Public advisory

Unauthorized health products seized from a Tokyo Beauty and Healthcare store in Richmond, B.C., may pose serious health risks

Last updated

Summary

Product
Unauthorized health products labelled to contain prescription, controlled or over-the-counter drugs
Issue
Health products - Product safety
Health products - Unauthorized product
What to do

Do not use these products. Buy your prescription drugs only from licensed pharmacies. Return products to your local pharmacy for proper disposal. Consult a health care professional if you have used any of these products and have health concerns. One of the products (Baibao Neng Gold A for Relief of Cold Symptoms) contains an opioid. If you suspect an opioid overdose, call 911 and administer naloxone if available.

Affected products

 
Product Promoted use Drug on the label
Pabron Gold A Granules Cold Medication Relieve cold symptoms Labelled to contain dihydrocodeine phosphate
Kobayashi Pharmaceutical Faichi Iron + Folic Acid + Vitamin B12 Blood Supplement Tablets Aid production of blood hemoglobin and improve anemia Labelled to contain prescription-strength folic acid
Mentholatum Mediquick Eczema Rash Anti-Itch Cream Eczema and rash relief Labelled to contain prednisolone valerate acetate
Mentholatum Mediquick Eczema Rash Anti-Itch Ointment Eczema and rash relief Labelled to contain prednisolone valerate acetate
Nichiban Speel Ko One-touch EX Corns, callus and wart removal Labelled to contain salicylic acid
Ohta's Isan A Aid digestion and relieve heartburn Labelled to contain ursodeoxycholic acid
Santen Beauteye Contact Eye fatigue Labelled to contain neostigmine methylsulfate
Santen PC Eyedrops Eye inflammation and fatigue Labelled to contain neostigmine methylsulfate
Smile 40EX Gold Cool MAX Eye fatigue, blurred vision Labelled to contain neostigmine methylsulfate

Issue

Health Canada is warning consumers about unauthorized health products it seized from a Tokyo Beauty and Healthcare store in Richmond, B.C. (120 - 8191 Westminster Highway). The products are labelled to contain prescription, controlled or over-the-counter drugs and may pose serious health risks.

Selling unauthorized health products in Canada is illegal. Unauthorized health products have not been approved by Health Canada, which means that they have not been assessed for safety, efficacy and quality and may pose a range of serious health risks. For example, they could contain high-risk ingredients, such as prescription drugs, additives or contaminants that may or may not be listed on the label. These ingredients could interact with other medications and foods. In addition, these products may not actually contain the active ingredients that consumers would expect them to contain to help maintain and improve their health.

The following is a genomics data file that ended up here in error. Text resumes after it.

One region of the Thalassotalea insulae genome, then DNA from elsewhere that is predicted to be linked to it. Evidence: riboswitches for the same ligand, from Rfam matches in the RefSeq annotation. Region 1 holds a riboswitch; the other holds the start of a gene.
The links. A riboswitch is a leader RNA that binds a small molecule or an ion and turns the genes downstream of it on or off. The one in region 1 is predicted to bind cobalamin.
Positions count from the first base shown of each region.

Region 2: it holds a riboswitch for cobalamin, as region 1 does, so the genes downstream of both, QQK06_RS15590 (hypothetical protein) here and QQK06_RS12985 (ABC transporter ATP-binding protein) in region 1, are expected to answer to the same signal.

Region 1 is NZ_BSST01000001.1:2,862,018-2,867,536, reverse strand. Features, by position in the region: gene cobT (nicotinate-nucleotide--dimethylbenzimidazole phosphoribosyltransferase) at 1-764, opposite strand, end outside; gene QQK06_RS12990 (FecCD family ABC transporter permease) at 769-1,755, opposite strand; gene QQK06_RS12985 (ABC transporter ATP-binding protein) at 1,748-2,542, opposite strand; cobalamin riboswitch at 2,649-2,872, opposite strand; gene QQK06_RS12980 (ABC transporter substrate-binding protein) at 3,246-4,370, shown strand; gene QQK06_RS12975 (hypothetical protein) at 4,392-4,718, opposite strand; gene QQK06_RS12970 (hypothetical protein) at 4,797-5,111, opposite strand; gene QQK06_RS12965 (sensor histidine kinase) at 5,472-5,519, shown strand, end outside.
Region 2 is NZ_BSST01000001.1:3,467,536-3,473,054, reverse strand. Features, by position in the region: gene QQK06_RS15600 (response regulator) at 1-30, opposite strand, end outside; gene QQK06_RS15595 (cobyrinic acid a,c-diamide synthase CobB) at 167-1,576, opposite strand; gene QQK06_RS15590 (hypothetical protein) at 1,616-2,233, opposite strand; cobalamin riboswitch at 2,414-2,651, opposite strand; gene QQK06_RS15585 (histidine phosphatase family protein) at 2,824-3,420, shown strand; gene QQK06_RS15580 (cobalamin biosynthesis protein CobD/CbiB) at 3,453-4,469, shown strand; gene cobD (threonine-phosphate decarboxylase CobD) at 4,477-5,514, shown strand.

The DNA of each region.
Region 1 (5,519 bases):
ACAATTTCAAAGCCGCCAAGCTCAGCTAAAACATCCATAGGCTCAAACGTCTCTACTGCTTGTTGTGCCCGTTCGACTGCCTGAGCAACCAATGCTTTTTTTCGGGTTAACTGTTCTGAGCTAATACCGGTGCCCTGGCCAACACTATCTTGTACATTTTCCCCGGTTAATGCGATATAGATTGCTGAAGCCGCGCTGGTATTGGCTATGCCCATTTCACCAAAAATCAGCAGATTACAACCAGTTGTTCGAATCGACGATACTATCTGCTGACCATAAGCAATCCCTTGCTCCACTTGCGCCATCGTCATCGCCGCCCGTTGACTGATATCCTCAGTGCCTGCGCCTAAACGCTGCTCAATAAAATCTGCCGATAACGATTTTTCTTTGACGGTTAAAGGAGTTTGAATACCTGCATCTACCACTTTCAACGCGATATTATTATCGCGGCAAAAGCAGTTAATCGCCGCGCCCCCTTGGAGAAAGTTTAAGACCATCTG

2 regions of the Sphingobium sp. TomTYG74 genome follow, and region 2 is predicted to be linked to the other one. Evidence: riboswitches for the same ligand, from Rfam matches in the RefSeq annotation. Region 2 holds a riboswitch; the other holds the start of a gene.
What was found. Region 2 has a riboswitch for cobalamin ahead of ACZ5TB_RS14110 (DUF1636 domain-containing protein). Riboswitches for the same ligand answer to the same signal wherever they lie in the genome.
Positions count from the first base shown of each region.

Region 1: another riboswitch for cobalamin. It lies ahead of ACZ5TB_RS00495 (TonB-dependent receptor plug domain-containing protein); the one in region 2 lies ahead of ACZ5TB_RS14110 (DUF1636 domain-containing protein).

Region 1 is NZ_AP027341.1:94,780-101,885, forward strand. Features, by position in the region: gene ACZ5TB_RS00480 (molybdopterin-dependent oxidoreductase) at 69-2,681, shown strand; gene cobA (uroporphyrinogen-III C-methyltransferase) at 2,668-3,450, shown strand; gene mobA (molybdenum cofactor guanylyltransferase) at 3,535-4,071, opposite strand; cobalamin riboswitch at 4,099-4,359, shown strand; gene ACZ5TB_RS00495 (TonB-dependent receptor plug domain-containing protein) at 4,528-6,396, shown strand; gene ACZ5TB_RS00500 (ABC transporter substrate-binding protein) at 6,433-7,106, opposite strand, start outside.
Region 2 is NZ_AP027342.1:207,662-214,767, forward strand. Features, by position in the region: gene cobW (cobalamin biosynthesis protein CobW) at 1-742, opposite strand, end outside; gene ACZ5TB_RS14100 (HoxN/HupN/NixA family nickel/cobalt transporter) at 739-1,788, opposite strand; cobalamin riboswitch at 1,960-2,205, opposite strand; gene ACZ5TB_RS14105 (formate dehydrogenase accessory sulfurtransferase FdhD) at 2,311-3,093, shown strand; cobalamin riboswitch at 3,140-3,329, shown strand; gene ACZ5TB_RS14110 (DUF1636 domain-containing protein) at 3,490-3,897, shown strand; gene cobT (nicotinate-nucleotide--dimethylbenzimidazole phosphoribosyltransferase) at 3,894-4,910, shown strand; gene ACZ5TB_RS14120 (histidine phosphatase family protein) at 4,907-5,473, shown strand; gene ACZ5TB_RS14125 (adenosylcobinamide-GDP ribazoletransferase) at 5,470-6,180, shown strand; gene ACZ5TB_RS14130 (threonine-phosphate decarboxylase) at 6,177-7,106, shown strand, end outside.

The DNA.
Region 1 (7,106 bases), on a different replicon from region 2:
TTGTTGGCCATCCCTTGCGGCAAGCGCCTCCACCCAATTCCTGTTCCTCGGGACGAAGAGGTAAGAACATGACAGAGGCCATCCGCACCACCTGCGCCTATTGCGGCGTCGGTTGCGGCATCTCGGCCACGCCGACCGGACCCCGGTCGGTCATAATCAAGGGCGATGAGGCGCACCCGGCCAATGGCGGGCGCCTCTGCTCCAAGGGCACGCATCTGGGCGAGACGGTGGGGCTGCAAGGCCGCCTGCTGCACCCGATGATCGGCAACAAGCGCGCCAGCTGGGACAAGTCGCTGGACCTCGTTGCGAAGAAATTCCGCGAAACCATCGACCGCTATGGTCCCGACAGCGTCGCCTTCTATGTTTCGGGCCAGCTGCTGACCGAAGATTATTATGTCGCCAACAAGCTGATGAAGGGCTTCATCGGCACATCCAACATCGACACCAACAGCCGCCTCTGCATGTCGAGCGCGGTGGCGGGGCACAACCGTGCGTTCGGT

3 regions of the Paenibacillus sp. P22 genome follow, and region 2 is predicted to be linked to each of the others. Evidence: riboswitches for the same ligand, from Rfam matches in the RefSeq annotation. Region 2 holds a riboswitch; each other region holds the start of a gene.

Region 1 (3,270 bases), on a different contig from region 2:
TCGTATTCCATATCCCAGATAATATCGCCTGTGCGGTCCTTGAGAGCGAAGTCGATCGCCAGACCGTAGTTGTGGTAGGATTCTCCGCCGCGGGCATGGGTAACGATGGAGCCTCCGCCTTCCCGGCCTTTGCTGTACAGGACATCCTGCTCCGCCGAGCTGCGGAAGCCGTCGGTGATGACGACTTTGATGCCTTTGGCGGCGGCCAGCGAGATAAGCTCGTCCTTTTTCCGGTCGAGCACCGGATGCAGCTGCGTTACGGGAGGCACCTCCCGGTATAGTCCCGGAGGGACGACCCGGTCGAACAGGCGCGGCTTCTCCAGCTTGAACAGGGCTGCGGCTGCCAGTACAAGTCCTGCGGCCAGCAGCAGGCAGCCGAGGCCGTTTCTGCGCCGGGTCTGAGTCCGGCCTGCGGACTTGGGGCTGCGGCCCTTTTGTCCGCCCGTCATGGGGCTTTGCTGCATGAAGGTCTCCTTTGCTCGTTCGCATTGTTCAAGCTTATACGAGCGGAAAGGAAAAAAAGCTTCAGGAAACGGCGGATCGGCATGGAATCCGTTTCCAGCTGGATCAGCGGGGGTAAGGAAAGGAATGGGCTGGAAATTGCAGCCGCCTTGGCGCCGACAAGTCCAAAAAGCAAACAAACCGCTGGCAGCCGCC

Prescription drugs should only be used under the advice and supervision of a health care professional because they are used to treat specific conditions and may cause serious side effects. Prescription drugs can only be legally sold to consumers in Canada with a prescription.

What you should do

  • Do not use these products. Return the products to your local pharmacy for proper disposal.
  • Consult a health care professional if you have used any of these products and have health concerns.
  • Baibao Neng Gold A for Relief of Cold Symptoms contains an opioid. Opioid overdose is a medical emergency that could lead to death if untreated. If you suspect an opioid overdose, call 911 and administer naloxone if available.
  • Buy your prescription drugs only from licensed pharmacies.
  • Buy only authorized health products. Read product labels to verify that health products have been authorized for sale by Health Canada. Authorized health products have an eight-digit Drug Identification Number (DIN), Natural Product Number (NPN) or Homeopathic Drug Number (DIN-HM). You can also check whether products have been authorized for sale by searching Health Canada's Drug Product Database and Licensed Natural Health Product Database.
  • Report any health product-related side effects or complaints to Health Canada.

Additional information

Background

Dihydrocodeine phosphate is a controlled substance regulated under the Controlled Drugs and Substances Act and is similar to the opioid codeine. Although codeine is approved in Canada, Health Canada has not authorized any drug products containing dihydrocodeine. Dihydrocodeine tablets are approved in certain countries for the relief of severe and chronic pain or as cough suppressants. Common adverse reactions include dizziness, headache, vertigo, visual disturbances, confusion, euphoria, nausea, and constipation. As with all opioids, use of dihydrocodeine may lead to drug dependence (addiction). Dihydrocodeine may cause slowed or stopped breathing, which can lead to severe drowsiness, unconsciousness, and death (opioid overdose). People with other medical conditions, including but not limited to those that affect the lungs, liver or kidney, may be at a higher risk of overdose. Children are more susceptible to overdose due to their smaller size. Dihydrocodeine should not be used by those who are pregnant or breastfeeding, or by those with an allergy to dihydrocodeine. Using dihydrocodeine with other central nervous system depressants (e.g. alcohol, sleeping pills, etc.) may worsen its effects. In cases of overdose, naloxone can temporarily reverse the effects of dihydrocodeine.